Now, in the event that you hear someone in the workplace express views that indicate they feel one ethnic group to be inferior and that opportunities for furthering themselves should be limited, do you report that person or do you ignore it with the aim of protecting the person’s freedom of expression? Where does the balance lie? Are such views a threat to the individual freedoms of the ethinicity in question? And is reporting such veiws a threat to freedom of expression?

In today’s world, you see conformity becoming the new aim. People’s right to pursue a livlihood seems constantly under threat and government policy seems hell bent on making people conform to what some consider the norm. Take for instance the vaccination debate; I am a partial vaccinator, and a lot of people look at me funny when I indicate that I dont get the flu vaccine. I recently had a workmate stare at me blankly when I told her that.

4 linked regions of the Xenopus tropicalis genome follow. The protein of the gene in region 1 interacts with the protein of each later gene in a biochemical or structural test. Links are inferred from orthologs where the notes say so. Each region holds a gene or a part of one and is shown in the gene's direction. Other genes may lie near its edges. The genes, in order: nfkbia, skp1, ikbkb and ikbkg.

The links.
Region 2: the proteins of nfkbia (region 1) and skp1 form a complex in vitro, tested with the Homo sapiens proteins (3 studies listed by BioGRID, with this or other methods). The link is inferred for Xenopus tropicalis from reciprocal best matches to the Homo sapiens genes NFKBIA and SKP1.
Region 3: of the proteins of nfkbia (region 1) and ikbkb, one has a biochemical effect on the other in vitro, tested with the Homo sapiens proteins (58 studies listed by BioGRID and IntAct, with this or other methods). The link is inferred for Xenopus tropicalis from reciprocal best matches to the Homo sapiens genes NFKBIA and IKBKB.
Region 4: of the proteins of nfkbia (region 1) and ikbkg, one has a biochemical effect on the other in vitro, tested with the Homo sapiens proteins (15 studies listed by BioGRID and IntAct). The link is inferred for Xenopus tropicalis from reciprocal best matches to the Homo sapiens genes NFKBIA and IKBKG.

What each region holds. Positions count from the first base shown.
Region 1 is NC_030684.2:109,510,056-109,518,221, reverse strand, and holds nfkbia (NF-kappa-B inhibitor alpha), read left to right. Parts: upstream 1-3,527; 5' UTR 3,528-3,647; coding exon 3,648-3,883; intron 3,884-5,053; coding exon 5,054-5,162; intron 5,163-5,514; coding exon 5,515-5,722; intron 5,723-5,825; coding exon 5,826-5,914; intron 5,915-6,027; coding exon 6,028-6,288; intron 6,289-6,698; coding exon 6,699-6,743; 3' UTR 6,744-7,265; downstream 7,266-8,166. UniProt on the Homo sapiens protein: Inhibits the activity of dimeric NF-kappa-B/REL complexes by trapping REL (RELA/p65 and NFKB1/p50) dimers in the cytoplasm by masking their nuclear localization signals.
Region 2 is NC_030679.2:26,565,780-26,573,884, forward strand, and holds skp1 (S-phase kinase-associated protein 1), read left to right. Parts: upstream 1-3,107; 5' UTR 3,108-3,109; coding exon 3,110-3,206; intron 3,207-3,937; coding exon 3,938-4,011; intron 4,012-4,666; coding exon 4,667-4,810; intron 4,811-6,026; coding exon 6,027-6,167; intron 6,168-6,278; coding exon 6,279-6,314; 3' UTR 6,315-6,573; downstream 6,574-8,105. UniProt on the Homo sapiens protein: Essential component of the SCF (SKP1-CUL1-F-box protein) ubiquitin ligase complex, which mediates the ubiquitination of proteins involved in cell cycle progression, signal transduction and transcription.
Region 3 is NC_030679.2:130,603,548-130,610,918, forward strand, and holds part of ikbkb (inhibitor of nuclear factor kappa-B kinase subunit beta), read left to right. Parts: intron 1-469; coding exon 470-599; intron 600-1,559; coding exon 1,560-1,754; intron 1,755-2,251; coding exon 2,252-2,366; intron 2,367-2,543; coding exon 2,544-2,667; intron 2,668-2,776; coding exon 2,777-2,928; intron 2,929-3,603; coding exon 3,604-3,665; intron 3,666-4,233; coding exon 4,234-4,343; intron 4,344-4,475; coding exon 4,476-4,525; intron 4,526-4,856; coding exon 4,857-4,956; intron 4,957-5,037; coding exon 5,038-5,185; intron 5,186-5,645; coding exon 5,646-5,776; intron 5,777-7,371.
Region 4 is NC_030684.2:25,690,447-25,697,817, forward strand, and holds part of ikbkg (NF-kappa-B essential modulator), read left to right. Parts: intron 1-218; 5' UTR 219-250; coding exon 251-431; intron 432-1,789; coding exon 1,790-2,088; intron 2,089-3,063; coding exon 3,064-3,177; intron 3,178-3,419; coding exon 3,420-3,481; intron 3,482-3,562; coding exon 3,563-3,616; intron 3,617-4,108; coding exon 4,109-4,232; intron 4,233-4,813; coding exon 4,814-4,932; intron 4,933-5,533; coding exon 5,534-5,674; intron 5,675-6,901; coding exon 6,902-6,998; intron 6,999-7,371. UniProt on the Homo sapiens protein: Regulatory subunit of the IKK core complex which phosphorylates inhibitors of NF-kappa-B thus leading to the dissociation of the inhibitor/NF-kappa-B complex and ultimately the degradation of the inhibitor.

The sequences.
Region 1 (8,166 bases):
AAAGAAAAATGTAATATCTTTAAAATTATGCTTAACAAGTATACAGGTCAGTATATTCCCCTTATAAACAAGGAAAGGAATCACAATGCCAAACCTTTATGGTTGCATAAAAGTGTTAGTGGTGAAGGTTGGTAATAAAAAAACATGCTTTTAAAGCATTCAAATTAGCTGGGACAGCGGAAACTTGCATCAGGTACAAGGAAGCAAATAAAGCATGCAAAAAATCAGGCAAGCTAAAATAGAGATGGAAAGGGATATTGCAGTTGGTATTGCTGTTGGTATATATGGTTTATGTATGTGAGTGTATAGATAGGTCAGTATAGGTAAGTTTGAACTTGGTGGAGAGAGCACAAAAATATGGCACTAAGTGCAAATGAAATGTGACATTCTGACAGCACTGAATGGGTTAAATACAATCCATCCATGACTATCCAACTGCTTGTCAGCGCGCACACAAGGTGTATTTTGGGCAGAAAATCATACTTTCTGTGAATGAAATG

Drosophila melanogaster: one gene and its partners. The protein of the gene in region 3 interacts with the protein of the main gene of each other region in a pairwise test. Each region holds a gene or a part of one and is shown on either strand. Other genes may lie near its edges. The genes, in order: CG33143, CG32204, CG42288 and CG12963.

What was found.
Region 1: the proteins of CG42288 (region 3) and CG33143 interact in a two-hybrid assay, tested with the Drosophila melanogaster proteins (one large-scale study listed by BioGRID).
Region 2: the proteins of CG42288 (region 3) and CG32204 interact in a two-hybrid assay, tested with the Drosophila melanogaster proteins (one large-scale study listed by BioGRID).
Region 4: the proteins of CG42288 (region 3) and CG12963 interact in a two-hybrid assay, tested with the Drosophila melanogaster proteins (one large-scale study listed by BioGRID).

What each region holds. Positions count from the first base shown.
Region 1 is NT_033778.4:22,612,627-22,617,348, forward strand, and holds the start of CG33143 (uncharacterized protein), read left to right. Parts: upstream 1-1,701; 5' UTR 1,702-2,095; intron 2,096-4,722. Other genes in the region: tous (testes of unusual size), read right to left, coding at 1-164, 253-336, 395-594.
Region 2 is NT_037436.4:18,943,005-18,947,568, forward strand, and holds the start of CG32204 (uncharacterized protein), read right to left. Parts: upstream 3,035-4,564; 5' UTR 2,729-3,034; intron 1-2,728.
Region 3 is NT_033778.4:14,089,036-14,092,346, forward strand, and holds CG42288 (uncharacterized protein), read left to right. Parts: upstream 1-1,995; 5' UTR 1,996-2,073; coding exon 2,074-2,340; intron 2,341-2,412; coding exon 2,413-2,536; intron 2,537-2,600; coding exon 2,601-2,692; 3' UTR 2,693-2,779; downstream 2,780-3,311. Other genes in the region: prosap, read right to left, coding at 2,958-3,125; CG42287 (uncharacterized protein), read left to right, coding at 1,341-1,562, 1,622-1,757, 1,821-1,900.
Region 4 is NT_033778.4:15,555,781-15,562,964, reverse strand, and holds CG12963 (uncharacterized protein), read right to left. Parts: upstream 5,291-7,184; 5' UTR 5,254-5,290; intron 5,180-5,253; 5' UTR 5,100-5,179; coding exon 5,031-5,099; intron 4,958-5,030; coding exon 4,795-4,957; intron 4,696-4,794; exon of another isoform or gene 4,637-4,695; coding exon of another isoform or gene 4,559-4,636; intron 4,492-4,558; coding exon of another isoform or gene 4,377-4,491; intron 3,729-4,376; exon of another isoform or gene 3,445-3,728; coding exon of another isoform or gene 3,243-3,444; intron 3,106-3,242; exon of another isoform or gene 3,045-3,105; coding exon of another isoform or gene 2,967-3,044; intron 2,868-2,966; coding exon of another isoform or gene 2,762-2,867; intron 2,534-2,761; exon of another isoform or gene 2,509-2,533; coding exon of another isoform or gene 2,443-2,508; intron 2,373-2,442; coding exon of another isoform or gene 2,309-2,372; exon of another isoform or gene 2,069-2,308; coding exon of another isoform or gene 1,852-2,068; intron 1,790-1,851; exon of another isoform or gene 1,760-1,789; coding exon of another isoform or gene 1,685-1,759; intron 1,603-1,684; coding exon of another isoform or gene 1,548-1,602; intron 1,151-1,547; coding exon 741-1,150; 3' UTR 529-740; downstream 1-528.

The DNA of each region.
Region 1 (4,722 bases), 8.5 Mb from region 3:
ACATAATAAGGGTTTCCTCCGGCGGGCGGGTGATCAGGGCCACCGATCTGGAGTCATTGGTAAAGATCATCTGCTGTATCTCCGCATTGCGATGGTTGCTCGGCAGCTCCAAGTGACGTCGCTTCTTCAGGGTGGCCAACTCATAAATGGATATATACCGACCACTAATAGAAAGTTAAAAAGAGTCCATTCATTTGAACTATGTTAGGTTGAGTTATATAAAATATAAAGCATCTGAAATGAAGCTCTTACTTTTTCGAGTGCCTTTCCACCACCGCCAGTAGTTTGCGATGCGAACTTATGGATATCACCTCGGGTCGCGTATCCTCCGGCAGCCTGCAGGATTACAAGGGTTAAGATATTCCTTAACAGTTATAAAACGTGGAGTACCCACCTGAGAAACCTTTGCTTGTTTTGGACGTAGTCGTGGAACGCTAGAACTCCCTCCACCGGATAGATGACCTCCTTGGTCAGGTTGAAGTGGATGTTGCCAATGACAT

You see, I work in the health sector and the health department recommends that health workers get the flu vaccine yearly. Currently, people are allowed to refuse but I wonder how long for. Previously, in Australia, parents could conscientiously object to children being vaccinated and while they still can, in recent years the government has moved to cut entitled payments for non-vaccinators. I believe that in order to maintain the health and wellbeing of families, the role that parents have always had in deciding what is best for their children must be protected. Rather than heavy handed tactics, and threats, and in this case, withdrawal of money that could put children at a disadvantage, goverment needs to create opportunities for discourse, where concerns on both sides are heard. In a democracy, we convince with ideas and not coerce through legislative power.